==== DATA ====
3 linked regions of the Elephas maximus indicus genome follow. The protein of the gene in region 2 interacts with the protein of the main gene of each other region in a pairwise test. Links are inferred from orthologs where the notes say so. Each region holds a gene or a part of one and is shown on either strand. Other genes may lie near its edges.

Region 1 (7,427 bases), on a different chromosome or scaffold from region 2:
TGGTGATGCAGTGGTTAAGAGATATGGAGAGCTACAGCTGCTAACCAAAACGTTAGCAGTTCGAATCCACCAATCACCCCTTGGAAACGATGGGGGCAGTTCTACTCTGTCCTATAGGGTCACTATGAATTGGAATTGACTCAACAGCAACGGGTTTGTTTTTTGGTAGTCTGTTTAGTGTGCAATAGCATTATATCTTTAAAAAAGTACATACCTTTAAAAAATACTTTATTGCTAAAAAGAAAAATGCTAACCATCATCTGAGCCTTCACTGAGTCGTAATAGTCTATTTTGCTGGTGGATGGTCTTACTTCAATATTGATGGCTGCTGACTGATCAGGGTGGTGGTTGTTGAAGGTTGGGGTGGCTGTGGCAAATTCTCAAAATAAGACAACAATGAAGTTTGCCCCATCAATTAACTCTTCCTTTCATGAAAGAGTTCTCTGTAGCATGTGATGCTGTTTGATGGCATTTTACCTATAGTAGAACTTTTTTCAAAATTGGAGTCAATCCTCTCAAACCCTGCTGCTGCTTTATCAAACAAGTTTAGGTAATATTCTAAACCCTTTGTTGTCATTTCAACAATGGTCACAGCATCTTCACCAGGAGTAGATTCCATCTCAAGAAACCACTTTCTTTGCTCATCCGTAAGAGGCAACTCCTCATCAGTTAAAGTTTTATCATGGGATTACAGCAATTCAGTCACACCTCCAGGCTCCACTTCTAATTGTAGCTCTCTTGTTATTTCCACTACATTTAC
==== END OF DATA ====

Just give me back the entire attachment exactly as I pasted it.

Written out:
3 linked regions of the Elephas maximus indicus genome follow. The protein of the gene in region 2 interacts with the protein of the main gene of each other region in a pairwise test. Links are inferred from orthologs where the notes say so. Each region holds a gene or a part of one and is shown on either strand. Other genes may lie near its edges.

Region 1 (7,427 bases), on a different chromosome or scaffold from region 2:
TGGTGATGCAGTGGTTAAGAGATATGGAGAGCTACAGCTGCTAACCAAAACGTTAGCAGTTCGAATCCACCAATCACCCCTTGGAAACGATGGGGGCAGTTCTACTCTGTCCTATAGGGTCACTATGAATTGGAATTGACTCAACAGCAACGGGTTTGTTTTTTGGTAGTCTGTTTAGTGTGCAATAGCATTATATCTTTAAAAAAGTACATACCTTTAAAAAATACTTTATTGCTAAAAAGAAAAATGCTAACCATCATCTGAGCCTTCACTGAGTCGTAATAGTCTATTTTGCTGGTGGATGGTCTTACTTCAATATTGATGGCTGCTGACTGATCAGGGTGGTGGTTGTTGAAGGTTGGGGTGGCTGTGGCAAATTCTCAAAATAAGACAACAATGAAGTTTGCCCCATCAATTAACTCTTCCTTTCATGAAAGAGTTCTCTGTAGCATGTGATGCTGTTTGATGGCATTTTACCTATAGTAGAACTTTTTTCAAAATTGGAGTCAATCCTCTCAAACCCTGCTGCTGCTTTATCAAACAAGTTTAGGTAATATTCTAAACCCTTTGTTGTCATTTCAACAATGGTCACAGCATCTTCACCAGGAGTAGATTCCATCTCAAGAAACCACTTTCTTTGCTCATCCGTAAGAGGCAACTCCTCATCAGTTAAAGTTTTATCATGGGATTACAGCAATTCAGTCACACCTCCAGGCTCCACTTCTAATTGTAGCTCTCTTGTTATTTCCACTACATTTAC